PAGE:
I have not begun to absorb today’s Supreme Court opinions. Atkins v. Virginia—holding by a 6-to-3 vote, that executions of the mentally retarded is “cruel and unusual punishment” is clearly the most important story of the day and a historic event. The fact that we have been virtually alone in the world in executing the mentally retarded has made much of the rest of the world consider us barbaric. I’m glad we have a long weekend before resuming this exchange on Monday, because there is much to think about.
My day has been blown by the court’s handing down a decision in a case I argued, Utah v. Evans, so I haven’t been able to look carefully at anything else yet. This was a fight between Utah and North Carolina over the last seat in Congress. Utah claimed that the only reason North Carolina won the seat is that the Census Bureau used a method called “hot deck imputation” to account for missing or unreadable data for a number of households. Utah sued the Census Bureau claiming that using this kind of statistical method violates the Census Act and the Constitution because it isn’t an “actual enumeration.”
North Carolina intervened to defend its 13th seat. This was the state’s fifth trip to the Supreme Court in the past decade on redistricting issues, the others all involving racial redistricting. (The Tarheel State has apparently become the Bermuda Triangle of redistricting.)
This decision was close, with five votes to uphold the bureau’s decision. The chief justice surprised some press people, who called me today by joining with Justices Stevens, Souter, Ginsburg, and Breyer to uphold the bureau. Had the chief not voted that way, the case apparently would have been a tie, with four votes to affirm the lower court (which had favored the Census Bureau and North Carolina) and four to reverse. Justice Scalia didn’t vote on the merits: Because he believes that a court has no authority to order the president to change the result after the Census, he says that the district court had no jurisdiction to rule. The effect of that 4-to-4-to-1 split would be that North Carolina still got the 13th seat—a tie goes to whoever won below. At least that’s what we on North Carolina’s side thought should happen and why we pressed the jurisdictional argument in hopes of persuading one justice on that basis. The chief’s decision to join the majority—which for all I know was his view along—did not change who got the seat in Congress, but it avoided a potentially messy outcome by producing a cleaner result.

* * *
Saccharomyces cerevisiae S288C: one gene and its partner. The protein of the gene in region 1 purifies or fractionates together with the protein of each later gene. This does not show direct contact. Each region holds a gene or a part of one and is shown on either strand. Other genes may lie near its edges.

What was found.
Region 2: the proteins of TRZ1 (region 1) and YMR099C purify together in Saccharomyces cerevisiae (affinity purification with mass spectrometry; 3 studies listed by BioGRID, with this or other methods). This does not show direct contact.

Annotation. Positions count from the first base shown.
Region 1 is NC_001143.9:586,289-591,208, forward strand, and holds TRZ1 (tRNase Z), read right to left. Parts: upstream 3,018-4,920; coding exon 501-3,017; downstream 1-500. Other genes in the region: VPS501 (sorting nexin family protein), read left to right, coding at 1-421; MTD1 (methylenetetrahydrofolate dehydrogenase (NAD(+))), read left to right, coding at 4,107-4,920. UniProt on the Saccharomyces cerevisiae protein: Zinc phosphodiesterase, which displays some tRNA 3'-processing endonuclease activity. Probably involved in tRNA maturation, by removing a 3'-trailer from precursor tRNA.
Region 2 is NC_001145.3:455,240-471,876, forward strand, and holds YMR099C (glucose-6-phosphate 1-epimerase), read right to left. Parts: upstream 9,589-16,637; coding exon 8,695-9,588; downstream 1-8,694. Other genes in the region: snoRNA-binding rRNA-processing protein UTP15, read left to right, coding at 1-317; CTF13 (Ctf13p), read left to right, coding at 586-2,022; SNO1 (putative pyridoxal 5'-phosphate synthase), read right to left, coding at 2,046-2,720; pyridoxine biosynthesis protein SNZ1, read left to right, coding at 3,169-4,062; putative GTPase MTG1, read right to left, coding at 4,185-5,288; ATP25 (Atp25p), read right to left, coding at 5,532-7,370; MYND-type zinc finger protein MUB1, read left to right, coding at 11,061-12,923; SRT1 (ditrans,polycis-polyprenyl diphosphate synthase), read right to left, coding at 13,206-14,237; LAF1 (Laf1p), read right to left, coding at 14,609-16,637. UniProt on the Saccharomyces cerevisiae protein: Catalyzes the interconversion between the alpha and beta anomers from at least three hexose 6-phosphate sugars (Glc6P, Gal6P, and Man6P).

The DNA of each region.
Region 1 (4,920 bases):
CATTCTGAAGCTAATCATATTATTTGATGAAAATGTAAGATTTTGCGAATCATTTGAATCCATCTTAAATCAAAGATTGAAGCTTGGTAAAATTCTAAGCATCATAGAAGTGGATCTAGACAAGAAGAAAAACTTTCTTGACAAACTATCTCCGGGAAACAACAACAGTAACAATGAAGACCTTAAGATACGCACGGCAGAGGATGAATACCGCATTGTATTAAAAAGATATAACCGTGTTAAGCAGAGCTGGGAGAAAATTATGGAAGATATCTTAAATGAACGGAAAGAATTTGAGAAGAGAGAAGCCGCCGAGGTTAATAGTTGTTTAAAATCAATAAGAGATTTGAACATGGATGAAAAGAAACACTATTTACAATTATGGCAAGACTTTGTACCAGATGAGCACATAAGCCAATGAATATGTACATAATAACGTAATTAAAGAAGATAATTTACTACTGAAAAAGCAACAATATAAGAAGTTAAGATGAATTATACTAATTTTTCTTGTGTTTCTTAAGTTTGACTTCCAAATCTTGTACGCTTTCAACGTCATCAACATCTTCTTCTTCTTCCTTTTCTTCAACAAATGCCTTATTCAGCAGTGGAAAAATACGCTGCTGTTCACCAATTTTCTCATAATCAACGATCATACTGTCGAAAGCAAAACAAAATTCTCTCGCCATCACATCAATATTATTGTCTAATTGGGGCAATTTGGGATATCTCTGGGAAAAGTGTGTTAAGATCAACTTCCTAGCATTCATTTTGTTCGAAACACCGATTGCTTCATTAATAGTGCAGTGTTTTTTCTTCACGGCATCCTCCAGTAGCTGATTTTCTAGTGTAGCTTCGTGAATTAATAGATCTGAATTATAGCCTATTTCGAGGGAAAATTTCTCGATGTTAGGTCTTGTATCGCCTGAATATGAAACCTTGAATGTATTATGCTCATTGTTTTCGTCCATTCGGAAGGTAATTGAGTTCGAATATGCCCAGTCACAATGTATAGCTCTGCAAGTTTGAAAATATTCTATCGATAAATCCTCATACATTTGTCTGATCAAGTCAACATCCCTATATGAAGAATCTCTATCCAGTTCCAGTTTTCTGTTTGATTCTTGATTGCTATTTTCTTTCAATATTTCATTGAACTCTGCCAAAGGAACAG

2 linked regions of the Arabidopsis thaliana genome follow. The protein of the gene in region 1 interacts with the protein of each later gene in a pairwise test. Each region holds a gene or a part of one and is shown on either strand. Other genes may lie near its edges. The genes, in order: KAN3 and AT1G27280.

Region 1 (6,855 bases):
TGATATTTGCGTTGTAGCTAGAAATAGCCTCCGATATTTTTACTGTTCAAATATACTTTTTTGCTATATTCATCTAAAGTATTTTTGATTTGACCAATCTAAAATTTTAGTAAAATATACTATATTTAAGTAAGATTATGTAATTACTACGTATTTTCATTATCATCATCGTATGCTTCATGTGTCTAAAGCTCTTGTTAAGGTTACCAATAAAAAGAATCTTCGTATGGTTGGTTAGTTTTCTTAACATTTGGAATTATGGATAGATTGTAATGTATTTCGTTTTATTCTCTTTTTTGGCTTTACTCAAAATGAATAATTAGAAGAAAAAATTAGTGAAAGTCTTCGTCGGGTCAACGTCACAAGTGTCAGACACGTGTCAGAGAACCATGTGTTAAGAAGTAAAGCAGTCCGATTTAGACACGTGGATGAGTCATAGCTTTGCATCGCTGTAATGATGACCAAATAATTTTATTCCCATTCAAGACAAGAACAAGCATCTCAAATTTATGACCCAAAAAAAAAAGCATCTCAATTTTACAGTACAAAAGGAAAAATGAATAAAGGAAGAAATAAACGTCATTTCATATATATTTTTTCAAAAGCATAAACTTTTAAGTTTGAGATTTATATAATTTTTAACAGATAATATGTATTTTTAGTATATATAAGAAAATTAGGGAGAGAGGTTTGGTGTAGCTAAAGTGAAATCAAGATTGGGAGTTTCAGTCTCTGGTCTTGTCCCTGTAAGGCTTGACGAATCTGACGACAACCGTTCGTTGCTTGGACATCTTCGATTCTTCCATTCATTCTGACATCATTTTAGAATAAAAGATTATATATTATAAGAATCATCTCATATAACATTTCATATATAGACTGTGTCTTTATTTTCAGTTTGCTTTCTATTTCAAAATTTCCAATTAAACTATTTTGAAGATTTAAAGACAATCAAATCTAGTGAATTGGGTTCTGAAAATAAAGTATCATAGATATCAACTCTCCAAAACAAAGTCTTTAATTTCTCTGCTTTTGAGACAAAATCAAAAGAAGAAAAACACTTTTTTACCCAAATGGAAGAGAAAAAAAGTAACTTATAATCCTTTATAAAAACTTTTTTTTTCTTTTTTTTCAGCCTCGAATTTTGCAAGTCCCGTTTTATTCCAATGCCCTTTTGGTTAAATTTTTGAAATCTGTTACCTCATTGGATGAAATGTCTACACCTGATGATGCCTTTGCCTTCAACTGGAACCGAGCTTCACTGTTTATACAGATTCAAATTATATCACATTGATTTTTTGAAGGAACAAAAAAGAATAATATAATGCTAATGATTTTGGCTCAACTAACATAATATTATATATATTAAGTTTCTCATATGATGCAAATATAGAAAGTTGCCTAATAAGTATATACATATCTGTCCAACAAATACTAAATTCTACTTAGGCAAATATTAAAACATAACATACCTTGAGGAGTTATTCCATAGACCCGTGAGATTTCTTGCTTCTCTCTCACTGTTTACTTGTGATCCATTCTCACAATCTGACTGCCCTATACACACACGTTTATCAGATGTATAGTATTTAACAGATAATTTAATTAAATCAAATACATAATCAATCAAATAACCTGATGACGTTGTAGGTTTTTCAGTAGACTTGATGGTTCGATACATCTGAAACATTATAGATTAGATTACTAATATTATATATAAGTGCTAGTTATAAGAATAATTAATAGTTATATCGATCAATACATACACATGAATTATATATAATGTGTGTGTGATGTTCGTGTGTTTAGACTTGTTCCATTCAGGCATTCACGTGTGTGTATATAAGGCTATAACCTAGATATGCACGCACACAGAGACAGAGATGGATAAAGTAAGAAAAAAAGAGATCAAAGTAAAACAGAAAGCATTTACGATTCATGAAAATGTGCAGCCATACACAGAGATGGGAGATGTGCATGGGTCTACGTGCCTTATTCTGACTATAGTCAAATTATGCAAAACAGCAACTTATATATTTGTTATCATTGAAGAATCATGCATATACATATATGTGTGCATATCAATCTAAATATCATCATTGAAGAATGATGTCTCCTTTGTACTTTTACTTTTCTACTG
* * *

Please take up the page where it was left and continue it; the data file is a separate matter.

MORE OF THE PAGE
Speaking of the chief justice, you ask about reports he is resigning at the end of the week. Those reports are never credible. Justices who step down don’t ever tell anyone in advance. The chief seems to love his job and not to have slowed a single step. Although his opinions have mellowed over the years, he’s still as brusque from the bench as ever. I don’t think he’s going anywhere.
If there is a vacancy on the court, White House counsel Alberto Gonzales seems like a very, very likely choice. As long as he doesn’t agree to write for Slate’s “Breakfast Table.” Off-the-top-of-the head Internet writing is not advisable for anyone on a true short-list.
Talk to you Monday.